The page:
Sectarian violence is ripping the Mid-East apart. The two sects of Islam, Sunni and Shia, are fighting against each other in Syria and Iraq. Tensions are rising across the region, but what's provoking this wave of violence? This documentary investigates the TV channels that fan the flames of sectarians and asks how influential they really are.
BBC Arabic travels to Iraq, Egypt and Kuwait to track down the most extreme TV channels. They find out who is behind them and how they're funded. They track down some controversial preachers and discover that some of the most offensive TV programs originate not just in the Arab world but in London too.
Free speech bloomed as the Arab Spring overthrew the dictators across the region. Dozens of new political and religious stations began broadcasting. But sectarian hate channels are also taking advantage of this freedom. BBC Arabic monitored dozens of Islamic religious channels over six months. In this program they focus on six of the most extreme. Some of their content is too inciteful to broadcast and much of it is highly inflammatory.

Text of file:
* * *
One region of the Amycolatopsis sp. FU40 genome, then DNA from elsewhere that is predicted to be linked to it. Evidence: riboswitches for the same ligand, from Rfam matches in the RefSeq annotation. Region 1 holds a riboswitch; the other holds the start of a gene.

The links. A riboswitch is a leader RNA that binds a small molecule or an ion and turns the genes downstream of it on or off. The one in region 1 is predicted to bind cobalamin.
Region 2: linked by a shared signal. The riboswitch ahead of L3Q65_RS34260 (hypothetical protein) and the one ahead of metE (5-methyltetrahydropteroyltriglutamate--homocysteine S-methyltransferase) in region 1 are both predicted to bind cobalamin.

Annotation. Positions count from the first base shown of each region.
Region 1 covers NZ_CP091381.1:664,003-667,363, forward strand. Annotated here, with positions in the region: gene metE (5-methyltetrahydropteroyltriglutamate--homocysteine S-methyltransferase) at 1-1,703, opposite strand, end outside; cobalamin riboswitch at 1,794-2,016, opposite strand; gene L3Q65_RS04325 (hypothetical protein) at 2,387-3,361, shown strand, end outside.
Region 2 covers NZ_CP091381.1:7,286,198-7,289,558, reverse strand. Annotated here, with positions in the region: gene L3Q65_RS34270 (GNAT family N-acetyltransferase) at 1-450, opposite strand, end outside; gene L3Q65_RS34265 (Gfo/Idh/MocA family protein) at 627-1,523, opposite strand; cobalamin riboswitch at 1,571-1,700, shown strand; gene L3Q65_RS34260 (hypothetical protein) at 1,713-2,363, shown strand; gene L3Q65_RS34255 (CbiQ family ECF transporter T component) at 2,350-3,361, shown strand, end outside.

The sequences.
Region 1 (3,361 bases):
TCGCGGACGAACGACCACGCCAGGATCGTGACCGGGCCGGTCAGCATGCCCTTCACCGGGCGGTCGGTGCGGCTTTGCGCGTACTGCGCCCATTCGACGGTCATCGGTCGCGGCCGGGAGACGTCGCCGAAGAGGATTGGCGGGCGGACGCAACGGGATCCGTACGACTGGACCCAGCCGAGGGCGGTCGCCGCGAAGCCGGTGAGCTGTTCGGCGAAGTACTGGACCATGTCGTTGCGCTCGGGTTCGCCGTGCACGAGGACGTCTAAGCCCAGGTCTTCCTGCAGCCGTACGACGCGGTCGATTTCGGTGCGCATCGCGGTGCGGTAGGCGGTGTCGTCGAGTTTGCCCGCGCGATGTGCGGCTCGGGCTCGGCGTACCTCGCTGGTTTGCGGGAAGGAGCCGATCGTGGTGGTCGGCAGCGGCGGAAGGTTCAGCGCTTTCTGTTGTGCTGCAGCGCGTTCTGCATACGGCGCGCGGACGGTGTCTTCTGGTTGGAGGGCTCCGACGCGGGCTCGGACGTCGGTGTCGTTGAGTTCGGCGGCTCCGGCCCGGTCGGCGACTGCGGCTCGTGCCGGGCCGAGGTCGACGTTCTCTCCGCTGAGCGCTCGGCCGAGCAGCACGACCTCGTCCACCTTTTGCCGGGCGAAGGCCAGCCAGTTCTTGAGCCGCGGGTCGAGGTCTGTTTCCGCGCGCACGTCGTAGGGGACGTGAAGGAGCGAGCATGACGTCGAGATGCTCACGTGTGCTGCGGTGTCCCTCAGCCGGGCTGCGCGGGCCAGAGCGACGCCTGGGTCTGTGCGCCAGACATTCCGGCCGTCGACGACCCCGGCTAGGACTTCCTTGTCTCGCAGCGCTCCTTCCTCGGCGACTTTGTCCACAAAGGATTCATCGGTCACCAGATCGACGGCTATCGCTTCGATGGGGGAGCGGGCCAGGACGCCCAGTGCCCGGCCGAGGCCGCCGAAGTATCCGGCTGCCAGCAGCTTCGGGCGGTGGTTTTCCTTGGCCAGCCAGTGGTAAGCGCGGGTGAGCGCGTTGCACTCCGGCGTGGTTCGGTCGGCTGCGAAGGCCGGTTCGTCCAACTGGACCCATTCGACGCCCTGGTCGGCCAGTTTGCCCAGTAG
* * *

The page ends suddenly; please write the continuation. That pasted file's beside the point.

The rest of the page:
These channels exploit the tensions between Shias and Sunnis. The two sects formed more than 1400 years ago over a disagreement about who was the rightful successor of Prophet Muhammad. But the division hasn't been this widened for hundreds of years and nowhere is this division more visible than in Syria and Iraq.
Sectarian bloodshed in the Iraqi capital, Baghdad, is worse now than it has been for years. Violence erupts almost every day, with explosions, car bombs, and assassinations. Hundreds of civilians are murdered every month. During a 24 hours time span there were 18 attacks, 91 people were killed and 150 injured. This is what Iraq has to face every day.
Under Saddam Hussein, Sunni minority ruled the mainly Shia population, but following the 2003 American-led invasion, the Shia took power leaving the Sunnis feeling marginalized and paving the way for years of sectarian bloodletting.